Vincent Gatinois, MD, PhD26,27,28, David Geneviève, MD, PhD26,27,28, Marleen E. H. Simon, MD29, Jennefer Kohler, MS30, Joshua Rotenberg, MD31, Patricia Wheeler, MD32, Austin Larson, MD33, Michelle E. Ernst, MS, CGC34, Cigdem I. Akman, MD34,35, Rachel Westman, MS, CGC36,
Patricia Blanchet, MD27, Lori-Anne Schillaci, MD37, Catherine Vincent-Delorme, MD38,
Karen W. Gripp, MD39, Francesca Mattioli, PhD40, Gwenaël Le Guyader, MD, PhD41,
Bénédicte Gerard, MD4, Michèle Mathieu-Dramard, MD42, Gilles Morin, MD43, Roksana Sasanfar, MD43, Muhammad Ayub, MD44, Nasim Vasli, PhD45, Sandra Yang, MS, CGC46, Rick Person, PhD46,
Kristin G. Monaghan, PhD46, Deborah A. Nickerson, PhD14, Ellen van Binsbergen, M Gregory M. Enns, MBChB30,47, Annika M. Dries, BS30, Leah J. Rowe, MS, CGC33, Anne C. H. Tsai, MD33, Shayna Svihovec, MS, CGC33, Jennifer Friedman, MD48,49, Zehra Agha, MD50, Raheel Qamar, MD50, Lance H. Rodan, MD51,52, Julian Martinez-Agosto, MD, PhD53, Charlotte W. Ockeloen, MD54,
Marie Vincent, MD55, William James Sunderland, PhD56, Jonathan A. Bernstein, MD, PhD30,47, Undiagnosed Diseases Network, Evan E. Eichler, PhD14,58, John B. Vincent, PhD8,9,
University of Washington Center for Mendelian Genomics (UW-CMG), Michael J. Bamshad, MD2,3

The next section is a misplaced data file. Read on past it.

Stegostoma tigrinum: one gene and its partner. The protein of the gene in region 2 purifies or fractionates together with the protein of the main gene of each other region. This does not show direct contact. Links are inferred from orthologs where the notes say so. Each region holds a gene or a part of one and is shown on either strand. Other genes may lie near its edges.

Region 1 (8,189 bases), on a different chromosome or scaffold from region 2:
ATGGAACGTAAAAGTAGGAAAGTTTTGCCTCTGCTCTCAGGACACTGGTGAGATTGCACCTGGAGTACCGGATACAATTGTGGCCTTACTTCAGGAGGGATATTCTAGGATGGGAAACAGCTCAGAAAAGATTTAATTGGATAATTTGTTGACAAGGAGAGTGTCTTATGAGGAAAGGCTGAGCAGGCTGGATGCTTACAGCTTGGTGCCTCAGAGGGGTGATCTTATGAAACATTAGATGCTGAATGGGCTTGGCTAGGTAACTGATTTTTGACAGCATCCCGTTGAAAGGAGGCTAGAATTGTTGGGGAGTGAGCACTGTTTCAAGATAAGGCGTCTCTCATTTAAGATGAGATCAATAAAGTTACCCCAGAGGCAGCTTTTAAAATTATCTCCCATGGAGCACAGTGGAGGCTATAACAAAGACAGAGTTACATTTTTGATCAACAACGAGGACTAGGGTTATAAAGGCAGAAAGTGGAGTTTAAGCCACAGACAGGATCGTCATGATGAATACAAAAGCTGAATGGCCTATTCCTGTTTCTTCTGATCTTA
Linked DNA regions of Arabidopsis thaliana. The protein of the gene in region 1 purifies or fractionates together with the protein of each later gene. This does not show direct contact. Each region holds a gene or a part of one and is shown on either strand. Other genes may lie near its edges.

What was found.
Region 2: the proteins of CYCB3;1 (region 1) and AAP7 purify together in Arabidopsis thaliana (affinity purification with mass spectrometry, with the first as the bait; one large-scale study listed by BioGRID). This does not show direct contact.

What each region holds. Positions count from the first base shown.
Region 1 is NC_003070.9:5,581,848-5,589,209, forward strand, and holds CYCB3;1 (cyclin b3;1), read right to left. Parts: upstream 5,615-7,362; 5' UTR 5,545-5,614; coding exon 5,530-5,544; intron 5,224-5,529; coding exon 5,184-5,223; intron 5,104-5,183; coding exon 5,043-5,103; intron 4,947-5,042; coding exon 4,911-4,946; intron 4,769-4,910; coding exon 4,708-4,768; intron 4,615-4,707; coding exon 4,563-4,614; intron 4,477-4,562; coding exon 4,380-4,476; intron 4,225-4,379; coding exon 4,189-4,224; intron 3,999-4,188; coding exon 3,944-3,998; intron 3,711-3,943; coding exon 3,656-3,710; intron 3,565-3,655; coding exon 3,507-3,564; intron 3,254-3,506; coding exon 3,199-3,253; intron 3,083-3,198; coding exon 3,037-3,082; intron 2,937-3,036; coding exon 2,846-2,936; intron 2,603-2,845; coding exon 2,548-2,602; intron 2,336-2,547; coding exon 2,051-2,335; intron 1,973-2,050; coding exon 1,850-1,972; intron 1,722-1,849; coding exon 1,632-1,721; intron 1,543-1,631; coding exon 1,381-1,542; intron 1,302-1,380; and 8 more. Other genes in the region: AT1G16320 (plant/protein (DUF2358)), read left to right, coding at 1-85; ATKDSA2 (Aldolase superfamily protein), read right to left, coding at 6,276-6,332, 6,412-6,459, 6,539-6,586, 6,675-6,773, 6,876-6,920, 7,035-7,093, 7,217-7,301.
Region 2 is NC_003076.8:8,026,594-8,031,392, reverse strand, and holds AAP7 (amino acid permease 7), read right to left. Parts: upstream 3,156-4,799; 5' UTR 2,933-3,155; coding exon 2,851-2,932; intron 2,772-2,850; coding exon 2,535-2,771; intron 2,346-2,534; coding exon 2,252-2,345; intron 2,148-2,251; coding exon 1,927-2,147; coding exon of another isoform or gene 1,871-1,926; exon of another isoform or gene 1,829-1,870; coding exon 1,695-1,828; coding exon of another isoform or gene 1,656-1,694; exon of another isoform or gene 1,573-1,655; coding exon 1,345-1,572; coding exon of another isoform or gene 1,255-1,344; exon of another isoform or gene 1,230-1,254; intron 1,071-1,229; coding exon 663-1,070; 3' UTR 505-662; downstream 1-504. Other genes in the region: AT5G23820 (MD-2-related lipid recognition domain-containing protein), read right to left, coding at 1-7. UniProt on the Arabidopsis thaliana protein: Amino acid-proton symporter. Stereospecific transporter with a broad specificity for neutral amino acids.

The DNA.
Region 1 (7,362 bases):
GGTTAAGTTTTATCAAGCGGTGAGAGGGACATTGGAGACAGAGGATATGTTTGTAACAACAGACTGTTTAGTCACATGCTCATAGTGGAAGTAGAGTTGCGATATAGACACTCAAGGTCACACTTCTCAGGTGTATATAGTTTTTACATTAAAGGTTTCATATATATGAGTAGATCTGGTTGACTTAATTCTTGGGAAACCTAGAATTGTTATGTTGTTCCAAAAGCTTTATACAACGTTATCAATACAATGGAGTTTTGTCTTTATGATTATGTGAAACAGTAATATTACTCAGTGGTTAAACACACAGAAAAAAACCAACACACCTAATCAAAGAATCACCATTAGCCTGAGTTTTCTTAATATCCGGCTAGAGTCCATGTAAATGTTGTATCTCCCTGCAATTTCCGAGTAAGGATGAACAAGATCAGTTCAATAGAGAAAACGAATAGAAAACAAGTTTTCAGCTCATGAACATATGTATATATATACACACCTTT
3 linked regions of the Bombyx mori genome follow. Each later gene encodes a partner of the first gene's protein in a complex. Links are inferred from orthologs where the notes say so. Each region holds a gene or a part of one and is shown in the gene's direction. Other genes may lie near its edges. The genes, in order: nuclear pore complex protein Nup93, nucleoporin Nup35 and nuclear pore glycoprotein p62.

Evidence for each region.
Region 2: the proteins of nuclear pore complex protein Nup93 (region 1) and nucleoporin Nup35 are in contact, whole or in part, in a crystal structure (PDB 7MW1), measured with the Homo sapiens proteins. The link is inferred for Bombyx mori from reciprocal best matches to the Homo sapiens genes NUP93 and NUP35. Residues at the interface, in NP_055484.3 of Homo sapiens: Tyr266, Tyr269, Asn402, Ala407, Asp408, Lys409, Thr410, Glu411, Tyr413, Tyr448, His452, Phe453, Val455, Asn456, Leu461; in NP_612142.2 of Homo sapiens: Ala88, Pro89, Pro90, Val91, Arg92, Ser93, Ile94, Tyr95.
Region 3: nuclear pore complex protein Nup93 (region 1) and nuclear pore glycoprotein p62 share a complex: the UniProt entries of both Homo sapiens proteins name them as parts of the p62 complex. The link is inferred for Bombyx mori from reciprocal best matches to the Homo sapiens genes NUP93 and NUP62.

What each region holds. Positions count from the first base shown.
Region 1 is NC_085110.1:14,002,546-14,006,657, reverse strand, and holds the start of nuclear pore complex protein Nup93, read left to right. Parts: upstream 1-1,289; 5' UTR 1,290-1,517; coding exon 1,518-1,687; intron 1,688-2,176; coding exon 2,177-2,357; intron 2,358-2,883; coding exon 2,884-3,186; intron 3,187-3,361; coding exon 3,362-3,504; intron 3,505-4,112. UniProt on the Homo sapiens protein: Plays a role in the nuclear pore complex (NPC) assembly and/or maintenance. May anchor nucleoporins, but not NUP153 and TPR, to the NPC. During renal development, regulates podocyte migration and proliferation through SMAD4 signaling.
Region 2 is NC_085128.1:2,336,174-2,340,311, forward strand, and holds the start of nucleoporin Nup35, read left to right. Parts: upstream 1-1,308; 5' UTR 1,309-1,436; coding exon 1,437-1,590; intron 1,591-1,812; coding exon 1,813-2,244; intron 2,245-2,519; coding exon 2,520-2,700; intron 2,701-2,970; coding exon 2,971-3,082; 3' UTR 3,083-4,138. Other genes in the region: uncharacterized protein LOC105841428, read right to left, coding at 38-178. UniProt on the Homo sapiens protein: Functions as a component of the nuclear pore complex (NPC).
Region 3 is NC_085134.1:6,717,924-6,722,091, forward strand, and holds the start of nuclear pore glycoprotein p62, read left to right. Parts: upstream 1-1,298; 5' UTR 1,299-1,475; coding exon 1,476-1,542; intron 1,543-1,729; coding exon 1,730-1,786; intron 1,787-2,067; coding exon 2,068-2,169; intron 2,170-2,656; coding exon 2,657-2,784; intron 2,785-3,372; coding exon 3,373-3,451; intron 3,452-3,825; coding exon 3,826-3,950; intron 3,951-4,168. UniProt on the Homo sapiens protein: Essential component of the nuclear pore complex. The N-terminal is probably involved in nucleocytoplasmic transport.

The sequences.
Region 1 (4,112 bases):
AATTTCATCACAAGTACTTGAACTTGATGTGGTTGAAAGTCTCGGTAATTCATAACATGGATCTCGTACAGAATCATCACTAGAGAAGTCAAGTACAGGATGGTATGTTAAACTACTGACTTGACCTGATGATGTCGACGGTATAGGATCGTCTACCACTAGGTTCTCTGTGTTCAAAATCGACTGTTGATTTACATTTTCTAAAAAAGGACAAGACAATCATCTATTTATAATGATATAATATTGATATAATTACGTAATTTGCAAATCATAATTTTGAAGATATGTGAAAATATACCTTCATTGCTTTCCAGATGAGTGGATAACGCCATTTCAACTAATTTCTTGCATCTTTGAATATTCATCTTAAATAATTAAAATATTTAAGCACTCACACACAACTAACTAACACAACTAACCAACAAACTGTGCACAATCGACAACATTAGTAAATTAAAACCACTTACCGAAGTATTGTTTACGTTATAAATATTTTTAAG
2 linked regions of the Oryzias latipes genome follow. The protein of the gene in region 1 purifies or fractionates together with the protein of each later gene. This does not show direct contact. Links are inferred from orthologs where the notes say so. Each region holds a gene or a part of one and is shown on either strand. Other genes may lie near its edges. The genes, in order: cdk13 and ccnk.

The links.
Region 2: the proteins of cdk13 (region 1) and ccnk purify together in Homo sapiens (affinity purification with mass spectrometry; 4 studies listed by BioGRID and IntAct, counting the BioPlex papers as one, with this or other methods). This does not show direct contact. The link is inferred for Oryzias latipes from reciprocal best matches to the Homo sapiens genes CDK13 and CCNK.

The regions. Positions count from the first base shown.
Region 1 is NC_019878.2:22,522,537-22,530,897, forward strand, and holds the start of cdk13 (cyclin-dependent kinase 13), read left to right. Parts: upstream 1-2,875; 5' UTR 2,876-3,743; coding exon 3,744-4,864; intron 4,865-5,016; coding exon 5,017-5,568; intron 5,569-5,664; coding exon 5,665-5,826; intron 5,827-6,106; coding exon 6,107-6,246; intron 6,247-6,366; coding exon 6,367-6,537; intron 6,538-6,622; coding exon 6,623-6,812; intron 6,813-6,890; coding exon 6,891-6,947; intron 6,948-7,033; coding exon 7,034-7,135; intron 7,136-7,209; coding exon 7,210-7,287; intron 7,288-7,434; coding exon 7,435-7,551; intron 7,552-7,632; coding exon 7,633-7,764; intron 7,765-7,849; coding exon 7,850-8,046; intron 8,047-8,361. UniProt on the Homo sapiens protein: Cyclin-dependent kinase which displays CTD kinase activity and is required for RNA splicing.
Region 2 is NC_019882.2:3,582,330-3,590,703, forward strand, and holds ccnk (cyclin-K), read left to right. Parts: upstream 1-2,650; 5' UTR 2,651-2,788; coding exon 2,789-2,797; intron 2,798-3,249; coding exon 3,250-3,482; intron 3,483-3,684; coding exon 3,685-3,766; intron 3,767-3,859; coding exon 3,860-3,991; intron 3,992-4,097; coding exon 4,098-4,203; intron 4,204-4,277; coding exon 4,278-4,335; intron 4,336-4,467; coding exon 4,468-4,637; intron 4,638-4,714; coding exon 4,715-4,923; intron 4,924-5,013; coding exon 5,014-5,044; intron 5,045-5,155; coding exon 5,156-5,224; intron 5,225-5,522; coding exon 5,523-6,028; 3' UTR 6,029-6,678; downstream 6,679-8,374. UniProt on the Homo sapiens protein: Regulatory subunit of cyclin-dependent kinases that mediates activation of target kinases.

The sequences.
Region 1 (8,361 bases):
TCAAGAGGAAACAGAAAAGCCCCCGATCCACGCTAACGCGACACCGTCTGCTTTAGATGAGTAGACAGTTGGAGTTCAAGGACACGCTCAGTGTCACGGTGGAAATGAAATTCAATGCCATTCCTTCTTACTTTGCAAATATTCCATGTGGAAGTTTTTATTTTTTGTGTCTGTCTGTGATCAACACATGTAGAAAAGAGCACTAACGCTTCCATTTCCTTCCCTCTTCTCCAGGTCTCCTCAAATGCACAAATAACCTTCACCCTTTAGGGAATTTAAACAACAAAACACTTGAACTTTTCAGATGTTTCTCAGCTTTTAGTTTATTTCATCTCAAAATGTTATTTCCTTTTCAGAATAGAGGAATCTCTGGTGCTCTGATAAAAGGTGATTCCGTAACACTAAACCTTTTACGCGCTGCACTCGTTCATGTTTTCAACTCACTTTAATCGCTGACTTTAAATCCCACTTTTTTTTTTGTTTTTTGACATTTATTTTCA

1Center for Integrative Brain Research, Seattle Children’s Research Institute, Seattle, WA, USA; 2Division of Genetic Medicine, Department of Pediatrics, University of Washington School of Medicine, Seattle, WA, USA; 3Brotman Baty Institute for Precision Medicine, Seattle, Washington, USA; 4Molecular Genetic Unit, Strasbourg University Hospital, Strasbourg, France; 5Institute of Genetics and Molecular and Cellular Biology, Université de Strasbourg, Illkirch, France; 6Institute of Human Genetics, University Hospital Elrangen, Friedrich-Alexander-Universität (FAU) Erlangen-Nürnberg, Erlangen, Germany; 7Center for Medical Genetics & Hunan Key Laboratory of Medical Genetics, School of Life Sciences, Central South University, Changsha, Hunan, China; 8The Campbell Family Mental Health Research Institute, Centre for Addiction & Mental Health (CAMH), Toronto, ON, Canada; 9Institute of Medical Science, University of Toronto, Toronto, ON, Canada; 10Department of Clinical Genomics, Ambry Genetics, Aliso Viejo, CA, USA; 11WuXi NextCODE, Cambridge, MA, USA; 12Département de Biochimie et de Génétique, CHU d’Angers, Angers, France; 13UMR INSERM 1083 CNRS 6015, Angers, France; 14Department of Genome Sciences, University of Washington School of Medicine, Seattle, WA, USA; 15Department of Neurogenetics, Kennedy Krieger Institute, Baltimore, MD, USA; 16Institute of Human Genetics, University Medical Center Leipzig, Leipzig, Germany; 17Yale New Haven Health, New Haven, CT, USA; 18Department of Molecular and Medical Genetics, Oregon Health and Science University, Portland, OR, USA; 19Department of Pediatrics, McGovern Medical School at the University of Texas Health Sciences Center, Houston, TX, USA; 20Indiana University Health at Riley Hospital for Children, Indianapolis, IN, USA; 21Division of Genetics, Department of Pediatrics, San Antonio Military Medical Center, San Antonio, TX, USA; 22Department of Pediatrics, University of Texas Health Science Center at San Antonio, San Antonio, TX, USA; 23New York State Institute for Basic Research in Developmental Disability, NY, Staten Island, USA; 24Service de Génétique Médicale, Centre hospitalier, Le Mans, France; 25Service de Génétique Médicale, Hôpitaux Universitaires de Strasbourg, Institut de Génétique Médicale d’Alsace, Strasbourg, France; 26Service de génétique clinique, Département de Génétique Médicale, Maladies Rares et Médecine Personnalisée, Strasbourg, France; 27Centre de Référence Maladies Rares Anomalies du Développement et Syndromes Malformatifs Sud-Ouest Occitanie Réunion, Hôpital Arnaud de Villeneuve, Montpellier, France; 28Université Montpellier, Unité Inserm U1183, Montpellier, France; 29Department of Genetics, University Medical Center Utrecht, Utrecht, The Netherlands; 30Stanford Center for Undiagnosed Diseases, Stanford University, Stanford, CA, USA; 31Memorial Hermann Memorial City Medical Center, Houston, TX, USA; Arnold Palmer Hospital for Children, Orlando, FL, USA; 33Section of Genetics, Department of Pediatrics, University of Colorado School of Medicine and Children’s Hospital Colorado, Aurora, CO, USA; 34Institute for Genomic Medicine, Columbia University Irving Medical Center, New York, NY, USA; 35Division of Pediatric Neurology, Columbia University Irving Medical Center, New York, NY, USA; 36Division of Genetics, St. Luke’s Clinic, Boise, ID, USA; 37Department of Genetics and Genome Sciences, Case Western Reserve University, University Hospitals Cleveland Medical Center, Cleveland, OH, USA; 38Service de Génétique Clinique Guy Fontaine Centre de référence maladies rares Anomalies du dévelopement, Hôpital Jeanne de Flandre Lille, Lille, France; 39Department of Pediatrics, AI duPont Hospital, DE, Wilmington, USA; 40Institut de Genetique et de Biologie Moleculaire et Cellulaire, Illkirch-Graffenstaden, Lille, France; 41Service de Génétique Clinique, Centre de compétence Maladies rares Anomalies du dévelopement, CHU de Poitiers, Poitiers, France; 42Service de Génétique Clinique Centre de référence maladies rares Anomalies du dévelopement, CHU Amiens-Picardie, Amiens, France; 43Children’s Medical Center, UMass Memorial Medical Center, Worcester, MA, USA; 44Department of Psychiatry, Queen’s University, Kingston, ON, Canada; 45Division of Clinical & Metabolic Genetics, Hospital for Sick Children, Toronto, ON, Canada; 46GeneDx, Gaithersburg, MD, USA; Division of Medical Genetics, Department of Pediatrics, Lucile Packard Children’s Hospital, Stanford University, Stanford, CA, USA; 48Departments of Neurosciences and Pediatrics, University of California San Diego and Division of Neurology, Rady Children’s Hospital, San Diego, CA, USA;  Rady Children’s Institute for Genomic Medicine, San Diego, CA, USA; 50Department of Biosciences, COMSATS University, Islamabad, Pakistan; 51Division of Genetics and Genomics, Boston Children’s Hospital, Harvard Medical School, Boston, MA, USA; 52Department of Neurology, Boston Children’s Hospital, Harvard Medical School, Boston, MA, USA; 53David Geffen School of Medicine at UCLA, Los Angeles, CA, USA; 54Department of Human Genetics, Radboud University Medical Center, Nijmegen, The Netherlands; 55CHU de Nantes, Service de génétique médicale, Nantes, France; 56University of Washington Foundation Board, University of Washington, Seattle, WA, USA; 57NIH Undiagnosed Diseases Network, Office of the Director and the National Human Genome Research Institute, National Institutes of Health, Bethesda, MD, USA; 58Howard Hughes Medical Institute, University of Washington, Seattle, WA, USA.